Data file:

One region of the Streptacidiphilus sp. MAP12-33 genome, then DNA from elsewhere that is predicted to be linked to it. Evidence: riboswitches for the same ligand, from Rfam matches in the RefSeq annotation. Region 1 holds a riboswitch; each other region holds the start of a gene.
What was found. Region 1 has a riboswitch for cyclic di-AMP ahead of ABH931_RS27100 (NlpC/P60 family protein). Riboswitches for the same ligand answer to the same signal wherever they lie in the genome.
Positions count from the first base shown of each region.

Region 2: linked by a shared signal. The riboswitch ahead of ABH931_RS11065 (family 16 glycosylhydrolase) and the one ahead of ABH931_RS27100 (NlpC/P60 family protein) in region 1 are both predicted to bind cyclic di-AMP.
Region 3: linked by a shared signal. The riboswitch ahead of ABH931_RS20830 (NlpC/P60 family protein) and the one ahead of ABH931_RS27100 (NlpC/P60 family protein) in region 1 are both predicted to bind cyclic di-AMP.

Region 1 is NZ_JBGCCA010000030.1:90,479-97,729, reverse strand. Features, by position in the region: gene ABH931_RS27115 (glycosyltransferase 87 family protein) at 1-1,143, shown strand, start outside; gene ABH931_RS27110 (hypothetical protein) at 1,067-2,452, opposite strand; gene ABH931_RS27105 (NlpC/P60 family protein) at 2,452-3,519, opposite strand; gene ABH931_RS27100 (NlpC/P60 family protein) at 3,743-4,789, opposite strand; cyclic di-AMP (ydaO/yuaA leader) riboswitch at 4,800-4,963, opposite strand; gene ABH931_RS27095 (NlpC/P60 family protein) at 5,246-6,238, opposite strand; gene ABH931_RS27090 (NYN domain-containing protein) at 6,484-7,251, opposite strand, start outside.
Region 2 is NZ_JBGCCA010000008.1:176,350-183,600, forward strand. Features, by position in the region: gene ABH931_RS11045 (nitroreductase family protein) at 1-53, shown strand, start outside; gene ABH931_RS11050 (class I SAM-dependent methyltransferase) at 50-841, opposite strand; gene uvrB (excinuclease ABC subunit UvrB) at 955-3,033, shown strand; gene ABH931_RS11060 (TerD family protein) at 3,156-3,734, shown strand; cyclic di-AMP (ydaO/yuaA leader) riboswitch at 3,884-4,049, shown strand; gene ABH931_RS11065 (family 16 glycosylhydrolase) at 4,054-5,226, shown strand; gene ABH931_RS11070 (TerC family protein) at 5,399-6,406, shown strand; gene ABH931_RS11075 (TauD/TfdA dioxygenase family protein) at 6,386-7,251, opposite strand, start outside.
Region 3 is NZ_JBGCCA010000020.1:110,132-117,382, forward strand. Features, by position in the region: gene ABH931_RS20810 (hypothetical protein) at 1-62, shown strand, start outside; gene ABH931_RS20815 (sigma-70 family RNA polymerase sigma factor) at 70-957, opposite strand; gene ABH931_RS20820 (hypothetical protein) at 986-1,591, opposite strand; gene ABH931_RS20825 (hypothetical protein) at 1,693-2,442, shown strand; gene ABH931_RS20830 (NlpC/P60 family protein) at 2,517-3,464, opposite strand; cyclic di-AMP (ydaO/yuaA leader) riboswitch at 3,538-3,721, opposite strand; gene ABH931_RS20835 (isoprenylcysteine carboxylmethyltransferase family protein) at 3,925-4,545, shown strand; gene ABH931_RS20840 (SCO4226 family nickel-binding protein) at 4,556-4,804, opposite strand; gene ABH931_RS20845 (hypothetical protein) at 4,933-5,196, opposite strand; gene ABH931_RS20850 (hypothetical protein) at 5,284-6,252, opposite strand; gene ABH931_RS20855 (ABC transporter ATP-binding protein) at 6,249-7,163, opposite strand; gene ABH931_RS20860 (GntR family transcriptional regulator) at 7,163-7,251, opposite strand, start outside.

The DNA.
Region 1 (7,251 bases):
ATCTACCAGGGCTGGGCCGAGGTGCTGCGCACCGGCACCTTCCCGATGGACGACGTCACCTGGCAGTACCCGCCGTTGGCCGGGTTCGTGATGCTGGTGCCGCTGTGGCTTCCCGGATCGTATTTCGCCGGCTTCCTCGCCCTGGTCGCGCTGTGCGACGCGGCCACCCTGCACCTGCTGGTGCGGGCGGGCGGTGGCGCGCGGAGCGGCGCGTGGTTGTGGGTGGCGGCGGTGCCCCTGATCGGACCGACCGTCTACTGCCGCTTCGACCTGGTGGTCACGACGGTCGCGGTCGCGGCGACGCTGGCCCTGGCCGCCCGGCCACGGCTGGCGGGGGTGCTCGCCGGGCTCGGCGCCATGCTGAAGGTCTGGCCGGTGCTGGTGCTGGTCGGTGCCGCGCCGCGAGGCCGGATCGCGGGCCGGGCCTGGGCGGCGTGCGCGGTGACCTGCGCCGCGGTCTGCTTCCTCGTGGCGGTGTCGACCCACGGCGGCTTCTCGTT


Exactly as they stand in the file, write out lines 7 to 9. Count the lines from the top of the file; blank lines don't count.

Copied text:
Region 2 is NZ_JBGCCA010000008.1:176,350-183,600, forward strand. Features, by position in the region: gene ABH931_RS11045 (nitroreductase family protein) at 1-53, shown strand, start outside; gene ABH931_RS11050 (class I SAM-dependent methyltransferase) at 50-841, opposite strand; gene uvrB (excinuclease ABC subunit UvrB) at 955-3,033, shown strand; gene ABH931_RS11060 (TerD family protein) at 3,156-3,734, shown strand; cyclic di-AMP (ydaO/yuaA leader) riboswitch at 3,884-4,049, shown strand; gene ABH931_RS11065 (family 16 glycosylhydrolase) at 4,054-5,226, shown strand; gene ABH931_RS11070 (TerC family protein) at 5,399-6,406, shown strand; gene ABH931_RS11075 (TauD/TfdA dioxygenase family protein) at 6,386-7,251, opposite strand, start outside.
Region 3 is NZ_JBGCCA010000020.1:110,132-117,382, forward strand. Features, by position in the region: gene ABH931_RS20810 (hypothetical protein) at 1-62, shown strand, start outside; gene ABH931_RS20815 (sigma-70 family RNA polymerase sigma factor) at 70-957, opposite strand; gene ABH931_RS20820 (hypothetical protein) at 986-1,591, opposite strand; gene ABH931_RS20825 (hypothetical protein) at 1,693-2,442, shown strand; gene ABH931_RS20830 (NlpC/P60 family protein) at 2,517-3,464, opposite strand; cyclic di-AMP (ydaO/yuaA leader) riboswitch at 3,538-3,721, opposite strand; gene ABH931_RS20835 (isoprenylcysteine carboxylmethyltransferase family protein) at 3,925-4,545, shown strand; gene ABH931_RS20840 (SCO4226 family nickel-binding protein) at 4,556-4,804, opposite strand; gene ABH931_RS20845 (hypothetical protein) at 4,933-5,196, opposite strand; gene ABH931_RS20850 (hypothetical protein) at 5,284-6,252, opposite strand; gene ABH931_RS20855 (ABC transporter ATP-binding protein) at 6,249-7,163, opposite strand; gene ABH931_RS20860 (GntR family transcriptional regulator) at 7,163-7,251, opposite strand, start outside.

The DNA.